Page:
MathOverflow is a question and answer site for professional mathematicians. It's 100% free, no registration required.

Sign up
Here's how it works:
  1. Anybody can ask a question
  2. Anybody can answer
  3. The best answers are voted up and rise to the top

The last few days I have been calculating whether certain group representations are real, complex, or quaternionic. It is well-known that the type of the representation corresponds to what type of bilinear form the representation fixes (symmetric, antisymmetric, or neither). The existence of a symmetric bilinear form fixed by $\rho$ is equivalent to the existence of a copy of the trivial representation in $S^{(2)}\rho$ and similarly the existence of a antisymmetric bilinear form fixed by $\rho$ is equivalent to the existence of a copy of the trivial representation in $S^{(1,1)}\rho$ where $S^{\lambda}$ is the Schur functor of type $\lambda$. This got me to wondering:

Question: Given an irreducible representation $(\rho,V)$ of some group $G$, let $\phi:V^k\rightarrow\mathbb{C}$ be a $k$-linear form fixed by $\rho$ for some $k>2$. If $\phi$ is of type $\lambda$ (i.e. a copy of the trivial representation appears in $S^{(\lambda)}\rho$ with $\lambda$ a partition of $k$), what, if anything, does this tell us about $\rho$?

To clarify a bit, in the $k=2$ case, symmetry or antisymmetry of the form corresponds to $\rho$ being realizable as a real or quaternionic matrix respectively; any sort of generalization of this realizability or other interesting things that can be said about the representation based on the type of the form is what I am curious about.

One observation: the trivial representation appears in the decomposition of $V^{\otimes k}$ for some large enough $k$, so for any $\rho$ there is always a partition $\lambda$ of size $k$ such that $\rho$ fixes a $k$-linear form of type $\lambda$. Hence existence of some $k$-linear form as considered in the question is always guaranteed.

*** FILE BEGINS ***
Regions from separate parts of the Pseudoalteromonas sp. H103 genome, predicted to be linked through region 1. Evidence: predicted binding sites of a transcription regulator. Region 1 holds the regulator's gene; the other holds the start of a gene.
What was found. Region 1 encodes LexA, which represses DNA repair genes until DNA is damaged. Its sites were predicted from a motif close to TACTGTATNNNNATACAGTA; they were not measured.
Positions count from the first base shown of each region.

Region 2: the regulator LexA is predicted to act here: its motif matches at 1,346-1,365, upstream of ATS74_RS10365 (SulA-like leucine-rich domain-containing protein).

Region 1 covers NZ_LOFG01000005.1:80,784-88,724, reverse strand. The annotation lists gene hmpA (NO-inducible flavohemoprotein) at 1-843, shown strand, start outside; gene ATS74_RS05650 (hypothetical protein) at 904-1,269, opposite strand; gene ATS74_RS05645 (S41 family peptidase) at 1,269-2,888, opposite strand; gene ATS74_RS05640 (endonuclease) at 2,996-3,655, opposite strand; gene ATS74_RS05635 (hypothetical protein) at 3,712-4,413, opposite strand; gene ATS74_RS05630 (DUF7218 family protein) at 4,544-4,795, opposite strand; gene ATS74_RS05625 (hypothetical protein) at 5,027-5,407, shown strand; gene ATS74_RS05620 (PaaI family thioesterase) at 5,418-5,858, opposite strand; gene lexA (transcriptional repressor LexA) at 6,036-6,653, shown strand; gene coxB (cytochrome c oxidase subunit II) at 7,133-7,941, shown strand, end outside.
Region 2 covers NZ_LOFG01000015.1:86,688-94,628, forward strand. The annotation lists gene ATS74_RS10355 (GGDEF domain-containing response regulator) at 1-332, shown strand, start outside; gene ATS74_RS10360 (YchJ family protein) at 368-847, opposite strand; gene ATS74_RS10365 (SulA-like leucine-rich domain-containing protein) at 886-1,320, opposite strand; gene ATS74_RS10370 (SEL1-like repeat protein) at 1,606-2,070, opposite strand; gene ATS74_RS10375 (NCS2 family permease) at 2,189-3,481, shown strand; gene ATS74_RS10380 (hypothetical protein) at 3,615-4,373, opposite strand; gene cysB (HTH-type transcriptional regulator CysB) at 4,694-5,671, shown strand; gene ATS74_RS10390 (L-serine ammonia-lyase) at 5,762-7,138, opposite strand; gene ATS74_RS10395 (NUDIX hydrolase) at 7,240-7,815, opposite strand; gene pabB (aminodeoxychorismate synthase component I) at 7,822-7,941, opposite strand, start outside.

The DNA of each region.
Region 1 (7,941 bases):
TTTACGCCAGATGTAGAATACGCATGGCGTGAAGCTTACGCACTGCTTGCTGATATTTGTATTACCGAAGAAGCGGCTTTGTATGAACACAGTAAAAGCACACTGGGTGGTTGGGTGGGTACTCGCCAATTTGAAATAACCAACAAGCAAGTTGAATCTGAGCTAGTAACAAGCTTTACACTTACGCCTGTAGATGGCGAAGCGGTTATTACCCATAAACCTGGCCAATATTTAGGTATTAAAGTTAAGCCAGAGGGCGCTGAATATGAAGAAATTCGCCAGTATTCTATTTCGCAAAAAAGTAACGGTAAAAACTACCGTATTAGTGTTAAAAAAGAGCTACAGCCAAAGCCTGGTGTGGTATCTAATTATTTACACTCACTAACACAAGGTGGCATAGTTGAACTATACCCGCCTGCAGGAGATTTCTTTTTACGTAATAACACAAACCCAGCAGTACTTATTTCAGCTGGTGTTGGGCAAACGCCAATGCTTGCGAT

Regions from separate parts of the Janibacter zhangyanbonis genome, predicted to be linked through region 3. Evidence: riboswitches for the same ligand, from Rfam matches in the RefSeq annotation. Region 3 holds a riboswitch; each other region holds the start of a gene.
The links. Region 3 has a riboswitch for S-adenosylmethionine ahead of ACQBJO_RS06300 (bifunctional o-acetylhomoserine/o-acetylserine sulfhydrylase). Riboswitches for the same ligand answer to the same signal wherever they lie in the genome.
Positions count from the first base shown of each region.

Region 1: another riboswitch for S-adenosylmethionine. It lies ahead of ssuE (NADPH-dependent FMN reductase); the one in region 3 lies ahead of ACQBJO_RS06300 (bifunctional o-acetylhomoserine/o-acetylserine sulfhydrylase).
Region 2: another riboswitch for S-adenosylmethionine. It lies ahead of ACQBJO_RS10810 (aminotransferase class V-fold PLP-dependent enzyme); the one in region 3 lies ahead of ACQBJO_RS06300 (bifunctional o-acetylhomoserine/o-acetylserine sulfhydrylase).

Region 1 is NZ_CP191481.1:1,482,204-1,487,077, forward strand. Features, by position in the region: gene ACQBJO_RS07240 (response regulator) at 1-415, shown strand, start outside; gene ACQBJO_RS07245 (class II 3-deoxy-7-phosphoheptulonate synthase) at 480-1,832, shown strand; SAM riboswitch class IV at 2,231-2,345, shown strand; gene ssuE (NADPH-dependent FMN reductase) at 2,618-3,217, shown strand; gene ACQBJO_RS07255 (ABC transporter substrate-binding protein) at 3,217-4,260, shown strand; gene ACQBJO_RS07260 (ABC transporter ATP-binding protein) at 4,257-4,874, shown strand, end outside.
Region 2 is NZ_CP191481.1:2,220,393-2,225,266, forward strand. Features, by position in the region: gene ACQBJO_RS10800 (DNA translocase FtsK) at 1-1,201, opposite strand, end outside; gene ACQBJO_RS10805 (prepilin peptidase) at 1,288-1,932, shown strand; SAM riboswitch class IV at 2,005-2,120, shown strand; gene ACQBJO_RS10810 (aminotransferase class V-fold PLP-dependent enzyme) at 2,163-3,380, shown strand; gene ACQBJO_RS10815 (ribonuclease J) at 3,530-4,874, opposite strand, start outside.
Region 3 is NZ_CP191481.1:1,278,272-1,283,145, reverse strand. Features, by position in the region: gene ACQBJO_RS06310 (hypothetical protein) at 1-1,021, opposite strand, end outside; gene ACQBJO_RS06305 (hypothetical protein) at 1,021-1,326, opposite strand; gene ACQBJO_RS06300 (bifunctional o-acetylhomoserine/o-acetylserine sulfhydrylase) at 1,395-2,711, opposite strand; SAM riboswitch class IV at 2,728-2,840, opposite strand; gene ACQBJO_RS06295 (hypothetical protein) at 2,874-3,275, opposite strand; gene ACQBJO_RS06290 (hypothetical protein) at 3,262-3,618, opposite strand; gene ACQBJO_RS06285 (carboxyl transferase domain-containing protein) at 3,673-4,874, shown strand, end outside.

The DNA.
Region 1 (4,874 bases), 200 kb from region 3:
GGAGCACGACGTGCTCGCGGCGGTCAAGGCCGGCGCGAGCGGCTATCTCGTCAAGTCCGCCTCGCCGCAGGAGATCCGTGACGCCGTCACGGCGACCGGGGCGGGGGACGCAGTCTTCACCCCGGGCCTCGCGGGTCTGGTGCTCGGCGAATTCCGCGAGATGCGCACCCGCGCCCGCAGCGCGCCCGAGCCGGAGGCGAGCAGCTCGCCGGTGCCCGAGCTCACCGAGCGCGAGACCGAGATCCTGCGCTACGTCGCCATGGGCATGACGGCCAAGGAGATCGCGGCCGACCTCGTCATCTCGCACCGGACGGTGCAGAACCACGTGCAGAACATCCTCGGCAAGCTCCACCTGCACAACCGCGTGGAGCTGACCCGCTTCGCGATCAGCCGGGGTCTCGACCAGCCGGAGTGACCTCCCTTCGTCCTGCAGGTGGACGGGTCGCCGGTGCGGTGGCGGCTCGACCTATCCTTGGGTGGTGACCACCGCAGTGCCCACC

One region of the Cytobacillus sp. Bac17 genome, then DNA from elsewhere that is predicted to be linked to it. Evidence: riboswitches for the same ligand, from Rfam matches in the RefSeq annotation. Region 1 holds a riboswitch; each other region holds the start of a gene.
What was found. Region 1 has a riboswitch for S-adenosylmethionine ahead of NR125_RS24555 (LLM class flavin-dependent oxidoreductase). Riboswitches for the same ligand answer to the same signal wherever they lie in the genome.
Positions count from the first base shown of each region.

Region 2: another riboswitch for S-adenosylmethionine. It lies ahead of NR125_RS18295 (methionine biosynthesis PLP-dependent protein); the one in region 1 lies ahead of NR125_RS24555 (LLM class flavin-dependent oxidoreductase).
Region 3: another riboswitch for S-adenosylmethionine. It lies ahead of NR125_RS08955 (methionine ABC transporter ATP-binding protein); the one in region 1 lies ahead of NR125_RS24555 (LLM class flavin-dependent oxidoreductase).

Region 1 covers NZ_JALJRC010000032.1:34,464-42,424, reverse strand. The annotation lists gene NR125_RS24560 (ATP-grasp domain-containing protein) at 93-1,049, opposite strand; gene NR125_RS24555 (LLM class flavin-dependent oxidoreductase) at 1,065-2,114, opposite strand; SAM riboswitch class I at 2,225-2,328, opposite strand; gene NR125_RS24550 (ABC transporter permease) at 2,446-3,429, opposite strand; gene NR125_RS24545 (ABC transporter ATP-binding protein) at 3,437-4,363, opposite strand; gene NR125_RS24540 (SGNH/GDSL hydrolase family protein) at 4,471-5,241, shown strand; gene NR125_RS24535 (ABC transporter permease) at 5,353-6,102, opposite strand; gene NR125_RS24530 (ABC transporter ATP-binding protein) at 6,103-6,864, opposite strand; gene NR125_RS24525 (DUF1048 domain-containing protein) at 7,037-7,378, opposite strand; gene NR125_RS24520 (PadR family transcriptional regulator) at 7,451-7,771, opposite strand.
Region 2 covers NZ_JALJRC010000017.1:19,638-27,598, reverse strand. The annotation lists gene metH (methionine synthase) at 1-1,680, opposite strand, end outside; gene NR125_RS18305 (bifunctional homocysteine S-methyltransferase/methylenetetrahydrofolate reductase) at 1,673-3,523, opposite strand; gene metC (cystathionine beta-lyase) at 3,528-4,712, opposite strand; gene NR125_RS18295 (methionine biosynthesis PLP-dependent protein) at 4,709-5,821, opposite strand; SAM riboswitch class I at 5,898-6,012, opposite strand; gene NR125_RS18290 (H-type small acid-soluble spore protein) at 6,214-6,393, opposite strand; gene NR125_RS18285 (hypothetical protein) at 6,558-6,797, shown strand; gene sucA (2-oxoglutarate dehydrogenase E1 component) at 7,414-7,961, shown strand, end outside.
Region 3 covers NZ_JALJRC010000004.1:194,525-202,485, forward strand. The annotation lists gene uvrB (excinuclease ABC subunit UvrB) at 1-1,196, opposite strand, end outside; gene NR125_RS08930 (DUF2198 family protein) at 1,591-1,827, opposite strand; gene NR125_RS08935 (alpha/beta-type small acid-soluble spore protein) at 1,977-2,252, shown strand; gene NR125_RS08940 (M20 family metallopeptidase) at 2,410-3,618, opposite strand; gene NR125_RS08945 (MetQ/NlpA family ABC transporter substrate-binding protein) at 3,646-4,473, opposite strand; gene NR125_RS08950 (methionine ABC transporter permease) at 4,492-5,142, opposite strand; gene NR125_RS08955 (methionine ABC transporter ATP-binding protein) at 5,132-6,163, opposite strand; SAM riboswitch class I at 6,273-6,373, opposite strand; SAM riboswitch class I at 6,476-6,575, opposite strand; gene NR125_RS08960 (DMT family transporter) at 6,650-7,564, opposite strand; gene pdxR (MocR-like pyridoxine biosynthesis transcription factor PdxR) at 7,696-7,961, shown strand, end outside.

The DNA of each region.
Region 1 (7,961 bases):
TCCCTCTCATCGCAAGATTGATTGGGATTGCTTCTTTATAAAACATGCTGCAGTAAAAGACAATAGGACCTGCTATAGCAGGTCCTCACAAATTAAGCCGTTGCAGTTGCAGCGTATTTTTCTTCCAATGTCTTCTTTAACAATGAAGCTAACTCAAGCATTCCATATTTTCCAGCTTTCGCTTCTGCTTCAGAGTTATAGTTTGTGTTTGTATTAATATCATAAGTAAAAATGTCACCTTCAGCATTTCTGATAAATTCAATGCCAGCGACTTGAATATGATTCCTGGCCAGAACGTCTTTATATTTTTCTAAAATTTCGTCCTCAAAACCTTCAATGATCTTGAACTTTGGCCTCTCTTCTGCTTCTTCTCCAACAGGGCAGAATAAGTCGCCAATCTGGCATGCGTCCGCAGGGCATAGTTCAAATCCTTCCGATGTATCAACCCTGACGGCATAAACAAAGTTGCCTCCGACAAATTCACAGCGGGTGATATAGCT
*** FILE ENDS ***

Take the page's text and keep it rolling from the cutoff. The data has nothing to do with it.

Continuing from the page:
Motivation is mainly curiosity, and if there is a more standard terminology than "$k$-linear form of type $\lambda$" for the forms I am considering, please let me know for future reference.

share|cite|improve this question
A good answer to this question might also make a good answer to… . – Qiaochu Yuan Apr 13 '11 at 18:20
I remember seeing that question awhile back, and admitting things like triality would certainly be along the lines of what I am wondering about. Since in the $k=2$ case self-dual representations split further into two types, I am interested not only in possible generalizations of duality/triality (perhaps beyond $n$-ality) but also how representations further split into different types within these actions and ultimately what these types might correspond to algebraically. – ARupinski Apr 13 '11 at 19:18
If you are in the compact-connected-simply-connected case, which is to say the semisimple-Lie-algebra-over-C case, then you will be interested in Cvitanović's book . He uses the Schur functors and multilinear forms to classify all finite-dimensional simple Lie algebras over C, and to work out part of their representation theories (the part that's most directly controlled by the defining representation). – Theo Johnson-Freyd Apr 14 '11 at 1:20
@Theo: that book looks promising for at least a partial answer. Will definitely have a look through it. – ARupinski Apr 14 '11 at 2:17
If $V$ is self-dual, then I think the $S^{(2,1)}$ case corresponds to having an invariant Lie bracket. – John Wiltshire-Gordon May 22 '12 at 1:49

Your Answer


By posting your answer, you agree to the privacy policy and terms of service.

Browse other questions tagged or ask your own question.